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Shock. 2008 Oct;30(4):417-21. doi: 10.1097/SHK.0b013e318167378f.

Increased aerobic glycolysis through beta2 stimulation is a common mechanism involved in lactate formation during shock states.

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Groupe CHOC, Contrat AVENIR INSERM 2006, Faculté de Médecine, Nancy Université, Vandoeuvre les Nancy, France.


During septic shock, muscle produces lactate by way of an exaggerated NaK-adenosine triphosphatase (ATPase)-stimulated aerobic glycolysis associated with epinephrine stimulation possibly through beta2 adrenoreceptor involvement. It therefore seems logical that a proportion of hyperlactatemia in low cardiac output states would be also related to this mechanism. Thus, in low-flow and normal-to-high-flow models of shock, we investigate (1) whether muscle produces lactate and (2) whether muscle lactate production is linked to beta2 adrenergic stimulation and Na+K+-ATPase. We locally modulated the adrenergic pathway and Na+K+-ATPase activity in male Wistar rats' skeletal muscle using microdialysis with nonselective and selective beta blockers and ouabain in different models of rodent shock (endotoxin, peritonitis, and hemorrhage). Blood flow at the probe site was evaluated by ethanol clearance. We measured the difference between muscle lactate and blood lactate concentration, with a positive gradient indicating muscle lactate or pyruvate production. Epinephrine levels were elevated in all shock groups. All models were associated with hypotension and marked hyperlactatemia. Muscle lactate concentrations were consistently higher than arterial levels, with a mean gradient of 2.5+/-0.3 in endotoxic shock, 2.1+/-0.2 mM in peritonitis group, and 0.9+/-0.2 mM in hemorrhagic shock (P<0.05 for all groups). Muscle pyruvate concentrations were also always higher than arterial levels, with a mean gradient of 260+/-40 microM in endotoxic shock, 210+/-30 microM in peritonitis group, and 90+/-10 microM in hemorrhagic shock (P<0.05 for all groups). Despite a decrease in blood flow, lactate formation was decreased by all the pharmacological agents studied irrespective of shock mechanism. This demonstrates that lactate production during shock states is related, at least in part, to increased NaK-ATPase activity under beta2 stimulation. In shock state associated with a reduced or maintained blood flow, an important proportion of muscle lactate release is regulated by a beta2 receptor stimulation and not secondary to a reduced oxygen availability.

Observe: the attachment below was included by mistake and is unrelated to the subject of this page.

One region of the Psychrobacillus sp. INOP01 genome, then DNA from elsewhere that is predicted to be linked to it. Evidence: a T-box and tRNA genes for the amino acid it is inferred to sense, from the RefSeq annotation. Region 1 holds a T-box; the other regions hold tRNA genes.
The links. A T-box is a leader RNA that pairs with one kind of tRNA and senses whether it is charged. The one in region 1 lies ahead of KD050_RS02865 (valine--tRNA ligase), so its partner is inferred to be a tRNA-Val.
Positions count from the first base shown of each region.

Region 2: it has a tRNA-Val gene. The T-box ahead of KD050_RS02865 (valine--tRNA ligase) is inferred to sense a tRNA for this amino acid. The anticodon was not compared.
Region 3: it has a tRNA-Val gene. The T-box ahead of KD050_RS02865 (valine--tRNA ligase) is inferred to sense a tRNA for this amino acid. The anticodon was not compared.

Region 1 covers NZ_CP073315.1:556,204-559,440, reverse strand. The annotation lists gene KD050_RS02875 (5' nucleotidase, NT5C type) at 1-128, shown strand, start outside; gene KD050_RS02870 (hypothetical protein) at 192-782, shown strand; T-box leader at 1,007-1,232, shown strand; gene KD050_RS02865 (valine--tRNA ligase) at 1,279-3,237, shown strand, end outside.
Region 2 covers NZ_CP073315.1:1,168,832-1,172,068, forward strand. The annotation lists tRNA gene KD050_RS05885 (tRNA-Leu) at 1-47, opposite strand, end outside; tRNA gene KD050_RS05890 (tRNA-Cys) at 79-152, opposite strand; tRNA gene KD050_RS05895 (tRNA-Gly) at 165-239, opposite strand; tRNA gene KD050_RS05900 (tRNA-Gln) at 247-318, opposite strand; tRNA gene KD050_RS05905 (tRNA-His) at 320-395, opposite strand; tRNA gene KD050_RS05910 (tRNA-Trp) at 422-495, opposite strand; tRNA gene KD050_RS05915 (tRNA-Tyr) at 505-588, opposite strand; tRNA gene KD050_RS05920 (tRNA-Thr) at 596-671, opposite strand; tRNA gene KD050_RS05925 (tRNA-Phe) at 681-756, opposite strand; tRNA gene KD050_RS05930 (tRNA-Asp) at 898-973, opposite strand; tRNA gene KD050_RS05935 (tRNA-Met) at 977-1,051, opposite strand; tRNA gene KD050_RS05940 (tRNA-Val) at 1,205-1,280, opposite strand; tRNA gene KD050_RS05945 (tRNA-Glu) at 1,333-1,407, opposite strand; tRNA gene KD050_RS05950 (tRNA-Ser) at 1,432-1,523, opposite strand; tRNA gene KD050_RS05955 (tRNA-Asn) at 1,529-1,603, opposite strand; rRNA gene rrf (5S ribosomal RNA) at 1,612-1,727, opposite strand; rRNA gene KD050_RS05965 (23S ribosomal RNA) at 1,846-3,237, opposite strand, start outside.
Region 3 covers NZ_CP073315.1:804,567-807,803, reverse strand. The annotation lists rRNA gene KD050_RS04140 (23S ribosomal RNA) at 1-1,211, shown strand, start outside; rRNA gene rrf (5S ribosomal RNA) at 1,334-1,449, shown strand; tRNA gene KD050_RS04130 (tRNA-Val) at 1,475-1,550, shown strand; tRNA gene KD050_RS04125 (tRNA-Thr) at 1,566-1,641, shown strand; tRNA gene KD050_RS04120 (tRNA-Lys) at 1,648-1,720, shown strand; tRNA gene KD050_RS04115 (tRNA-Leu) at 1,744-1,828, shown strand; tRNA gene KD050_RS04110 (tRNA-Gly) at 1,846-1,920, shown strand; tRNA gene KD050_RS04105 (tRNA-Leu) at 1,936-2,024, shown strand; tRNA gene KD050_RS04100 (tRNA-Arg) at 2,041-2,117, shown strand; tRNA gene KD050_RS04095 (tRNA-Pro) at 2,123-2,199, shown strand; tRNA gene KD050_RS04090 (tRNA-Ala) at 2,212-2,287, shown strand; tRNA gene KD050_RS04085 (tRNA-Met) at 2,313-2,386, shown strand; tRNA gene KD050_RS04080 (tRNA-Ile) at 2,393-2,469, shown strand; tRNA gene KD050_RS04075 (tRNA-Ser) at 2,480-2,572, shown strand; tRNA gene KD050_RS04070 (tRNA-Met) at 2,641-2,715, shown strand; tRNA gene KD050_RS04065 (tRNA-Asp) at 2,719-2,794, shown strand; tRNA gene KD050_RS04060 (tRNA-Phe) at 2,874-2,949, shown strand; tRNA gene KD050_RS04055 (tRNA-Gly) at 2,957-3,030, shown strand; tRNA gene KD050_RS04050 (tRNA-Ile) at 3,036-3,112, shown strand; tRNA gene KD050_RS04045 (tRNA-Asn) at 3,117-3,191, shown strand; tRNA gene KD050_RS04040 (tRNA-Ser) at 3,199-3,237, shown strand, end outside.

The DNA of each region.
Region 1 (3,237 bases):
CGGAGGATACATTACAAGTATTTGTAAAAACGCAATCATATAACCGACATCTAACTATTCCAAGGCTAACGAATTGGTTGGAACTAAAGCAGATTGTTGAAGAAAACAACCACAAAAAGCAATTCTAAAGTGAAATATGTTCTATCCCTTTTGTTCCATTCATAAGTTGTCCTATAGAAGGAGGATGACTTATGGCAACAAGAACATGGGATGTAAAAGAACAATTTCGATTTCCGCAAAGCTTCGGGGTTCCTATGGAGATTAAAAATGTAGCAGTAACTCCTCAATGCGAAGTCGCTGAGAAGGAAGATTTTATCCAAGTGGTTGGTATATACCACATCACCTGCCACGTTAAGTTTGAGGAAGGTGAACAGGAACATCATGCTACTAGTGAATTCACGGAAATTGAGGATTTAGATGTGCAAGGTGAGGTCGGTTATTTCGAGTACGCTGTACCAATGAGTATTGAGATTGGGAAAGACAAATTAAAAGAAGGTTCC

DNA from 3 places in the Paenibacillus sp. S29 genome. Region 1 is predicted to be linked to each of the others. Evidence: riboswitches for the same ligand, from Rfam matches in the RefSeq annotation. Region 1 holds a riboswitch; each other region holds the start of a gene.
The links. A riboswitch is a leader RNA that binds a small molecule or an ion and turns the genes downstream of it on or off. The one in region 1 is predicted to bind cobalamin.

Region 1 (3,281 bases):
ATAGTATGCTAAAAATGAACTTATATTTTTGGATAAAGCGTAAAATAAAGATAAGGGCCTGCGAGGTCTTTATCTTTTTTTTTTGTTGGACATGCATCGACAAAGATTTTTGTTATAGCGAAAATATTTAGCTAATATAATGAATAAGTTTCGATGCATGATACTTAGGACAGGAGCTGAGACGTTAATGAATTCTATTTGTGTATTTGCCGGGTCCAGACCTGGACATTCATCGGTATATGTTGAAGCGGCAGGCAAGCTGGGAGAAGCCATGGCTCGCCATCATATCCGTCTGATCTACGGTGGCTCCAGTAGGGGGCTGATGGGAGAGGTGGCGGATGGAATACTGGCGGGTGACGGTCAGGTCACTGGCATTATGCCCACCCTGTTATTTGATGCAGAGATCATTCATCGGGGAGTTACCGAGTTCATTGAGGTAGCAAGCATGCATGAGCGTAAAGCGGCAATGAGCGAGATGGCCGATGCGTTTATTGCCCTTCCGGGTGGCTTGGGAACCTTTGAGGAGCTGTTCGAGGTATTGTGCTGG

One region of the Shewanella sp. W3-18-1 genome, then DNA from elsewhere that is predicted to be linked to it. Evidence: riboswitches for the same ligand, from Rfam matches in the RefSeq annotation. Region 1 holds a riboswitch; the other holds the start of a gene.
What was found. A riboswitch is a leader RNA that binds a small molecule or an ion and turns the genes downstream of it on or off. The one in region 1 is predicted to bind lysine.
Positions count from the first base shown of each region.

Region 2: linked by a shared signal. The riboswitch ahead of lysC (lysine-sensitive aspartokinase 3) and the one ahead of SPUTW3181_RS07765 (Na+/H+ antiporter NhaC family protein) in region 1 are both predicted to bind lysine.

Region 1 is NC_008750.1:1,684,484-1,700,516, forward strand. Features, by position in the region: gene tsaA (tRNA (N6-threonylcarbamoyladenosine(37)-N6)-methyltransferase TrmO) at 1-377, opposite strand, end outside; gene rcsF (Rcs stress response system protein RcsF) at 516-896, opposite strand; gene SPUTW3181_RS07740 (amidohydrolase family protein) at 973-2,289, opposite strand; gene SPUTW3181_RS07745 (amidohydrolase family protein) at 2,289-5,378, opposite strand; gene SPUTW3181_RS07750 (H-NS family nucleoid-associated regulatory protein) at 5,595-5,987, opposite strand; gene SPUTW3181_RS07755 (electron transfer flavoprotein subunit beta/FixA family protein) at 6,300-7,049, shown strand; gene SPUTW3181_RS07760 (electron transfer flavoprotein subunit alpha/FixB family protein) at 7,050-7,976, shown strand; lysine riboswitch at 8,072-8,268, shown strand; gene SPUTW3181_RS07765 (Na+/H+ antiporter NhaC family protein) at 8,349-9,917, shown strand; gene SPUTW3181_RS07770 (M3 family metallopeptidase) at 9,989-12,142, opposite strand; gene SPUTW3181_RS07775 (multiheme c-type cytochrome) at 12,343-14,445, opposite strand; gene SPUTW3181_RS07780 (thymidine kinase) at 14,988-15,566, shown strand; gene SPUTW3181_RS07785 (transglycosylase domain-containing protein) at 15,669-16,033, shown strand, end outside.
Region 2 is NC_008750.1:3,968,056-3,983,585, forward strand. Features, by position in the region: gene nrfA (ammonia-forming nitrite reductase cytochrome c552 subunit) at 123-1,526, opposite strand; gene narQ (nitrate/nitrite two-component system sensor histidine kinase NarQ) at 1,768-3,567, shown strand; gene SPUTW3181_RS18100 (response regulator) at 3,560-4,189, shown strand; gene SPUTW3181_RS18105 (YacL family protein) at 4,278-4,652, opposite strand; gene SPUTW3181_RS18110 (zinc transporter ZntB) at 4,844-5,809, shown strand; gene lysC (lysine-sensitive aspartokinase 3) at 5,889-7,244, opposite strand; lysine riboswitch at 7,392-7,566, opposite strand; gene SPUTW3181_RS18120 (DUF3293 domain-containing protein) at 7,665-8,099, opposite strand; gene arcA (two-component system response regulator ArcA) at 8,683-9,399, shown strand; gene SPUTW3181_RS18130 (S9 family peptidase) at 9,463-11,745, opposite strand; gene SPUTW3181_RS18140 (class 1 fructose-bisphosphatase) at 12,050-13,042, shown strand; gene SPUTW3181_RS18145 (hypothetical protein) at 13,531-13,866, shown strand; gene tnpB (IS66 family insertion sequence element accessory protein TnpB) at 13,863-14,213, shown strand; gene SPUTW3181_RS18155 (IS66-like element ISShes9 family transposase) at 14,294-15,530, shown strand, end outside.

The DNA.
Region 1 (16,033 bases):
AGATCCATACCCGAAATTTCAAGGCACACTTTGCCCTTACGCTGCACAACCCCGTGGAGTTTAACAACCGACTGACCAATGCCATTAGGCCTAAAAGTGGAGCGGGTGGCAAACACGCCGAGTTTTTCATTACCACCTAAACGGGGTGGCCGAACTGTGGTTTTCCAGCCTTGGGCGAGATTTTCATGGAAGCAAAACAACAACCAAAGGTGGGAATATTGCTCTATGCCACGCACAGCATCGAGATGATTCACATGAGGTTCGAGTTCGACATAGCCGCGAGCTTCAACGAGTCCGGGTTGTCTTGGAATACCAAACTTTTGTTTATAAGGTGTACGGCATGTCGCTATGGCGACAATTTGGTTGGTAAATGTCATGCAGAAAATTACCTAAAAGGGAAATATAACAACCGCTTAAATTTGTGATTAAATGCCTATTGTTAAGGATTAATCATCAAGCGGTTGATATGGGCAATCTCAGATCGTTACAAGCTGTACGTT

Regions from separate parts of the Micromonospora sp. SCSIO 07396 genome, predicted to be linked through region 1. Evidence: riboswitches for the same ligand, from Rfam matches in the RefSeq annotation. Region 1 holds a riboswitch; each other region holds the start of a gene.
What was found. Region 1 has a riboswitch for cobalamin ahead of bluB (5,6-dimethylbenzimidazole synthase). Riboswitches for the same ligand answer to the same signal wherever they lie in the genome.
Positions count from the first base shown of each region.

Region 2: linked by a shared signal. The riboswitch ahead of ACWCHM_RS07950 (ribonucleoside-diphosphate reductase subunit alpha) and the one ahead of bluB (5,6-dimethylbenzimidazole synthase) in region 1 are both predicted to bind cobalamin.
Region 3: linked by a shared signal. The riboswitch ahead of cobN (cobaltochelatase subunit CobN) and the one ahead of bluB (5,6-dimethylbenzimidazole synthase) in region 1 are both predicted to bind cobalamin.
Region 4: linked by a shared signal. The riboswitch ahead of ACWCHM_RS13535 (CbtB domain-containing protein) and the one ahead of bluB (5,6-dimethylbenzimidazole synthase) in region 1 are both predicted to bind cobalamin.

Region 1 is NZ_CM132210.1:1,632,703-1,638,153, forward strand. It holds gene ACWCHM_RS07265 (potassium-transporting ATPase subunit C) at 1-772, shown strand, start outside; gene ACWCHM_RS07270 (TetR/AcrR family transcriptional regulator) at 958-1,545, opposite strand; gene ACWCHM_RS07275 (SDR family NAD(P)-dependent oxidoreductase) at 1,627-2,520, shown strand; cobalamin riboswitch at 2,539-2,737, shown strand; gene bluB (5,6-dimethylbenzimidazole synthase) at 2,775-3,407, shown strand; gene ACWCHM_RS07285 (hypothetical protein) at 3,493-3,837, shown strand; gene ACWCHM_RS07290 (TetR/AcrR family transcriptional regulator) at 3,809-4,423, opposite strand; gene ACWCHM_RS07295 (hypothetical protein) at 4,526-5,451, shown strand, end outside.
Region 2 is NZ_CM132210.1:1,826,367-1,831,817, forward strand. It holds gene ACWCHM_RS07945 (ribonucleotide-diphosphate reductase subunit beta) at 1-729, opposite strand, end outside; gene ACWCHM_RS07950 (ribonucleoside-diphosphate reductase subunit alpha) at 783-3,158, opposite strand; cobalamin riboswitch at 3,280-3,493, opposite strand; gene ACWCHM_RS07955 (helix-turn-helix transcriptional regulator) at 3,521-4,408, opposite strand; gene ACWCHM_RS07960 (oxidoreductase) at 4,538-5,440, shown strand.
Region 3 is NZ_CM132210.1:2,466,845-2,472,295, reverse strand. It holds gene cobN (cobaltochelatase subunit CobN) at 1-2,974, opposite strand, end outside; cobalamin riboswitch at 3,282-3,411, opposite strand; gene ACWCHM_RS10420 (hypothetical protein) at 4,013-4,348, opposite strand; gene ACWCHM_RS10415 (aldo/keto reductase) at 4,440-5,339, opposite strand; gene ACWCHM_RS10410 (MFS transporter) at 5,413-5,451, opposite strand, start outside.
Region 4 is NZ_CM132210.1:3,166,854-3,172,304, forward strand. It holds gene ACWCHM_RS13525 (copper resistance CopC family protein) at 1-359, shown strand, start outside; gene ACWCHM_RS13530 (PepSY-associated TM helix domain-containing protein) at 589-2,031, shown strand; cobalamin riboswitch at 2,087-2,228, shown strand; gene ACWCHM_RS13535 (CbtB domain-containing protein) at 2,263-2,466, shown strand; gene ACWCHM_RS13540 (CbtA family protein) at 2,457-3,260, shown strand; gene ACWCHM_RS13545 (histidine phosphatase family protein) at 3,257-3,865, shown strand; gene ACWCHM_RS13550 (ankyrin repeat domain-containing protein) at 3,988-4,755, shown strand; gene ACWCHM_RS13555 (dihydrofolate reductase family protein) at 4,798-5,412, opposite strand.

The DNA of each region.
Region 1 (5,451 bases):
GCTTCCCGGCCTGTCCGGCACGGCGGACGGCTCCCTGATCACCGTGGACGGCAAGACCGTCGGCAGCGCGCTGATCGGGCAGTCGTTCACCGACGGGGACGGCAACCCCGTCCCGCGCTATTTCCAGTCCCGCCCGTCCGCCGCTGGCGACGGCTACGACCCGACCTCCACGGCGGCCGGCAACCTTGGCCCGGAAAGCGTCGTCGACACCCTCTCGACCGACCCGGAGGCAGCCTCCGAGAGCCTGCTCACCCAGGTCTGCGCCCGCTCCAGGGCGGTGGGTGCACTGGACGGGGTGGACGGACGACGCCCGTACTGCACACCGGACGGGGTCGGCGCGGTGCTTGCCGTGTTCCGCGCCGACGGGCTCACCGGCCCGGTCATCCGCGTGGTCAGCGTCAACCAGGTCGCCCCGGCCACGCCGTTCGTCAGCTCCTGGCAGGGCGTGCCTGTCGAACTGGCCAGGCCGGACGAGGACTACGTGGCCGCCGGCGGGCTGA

[Indexed for MEDLINE]

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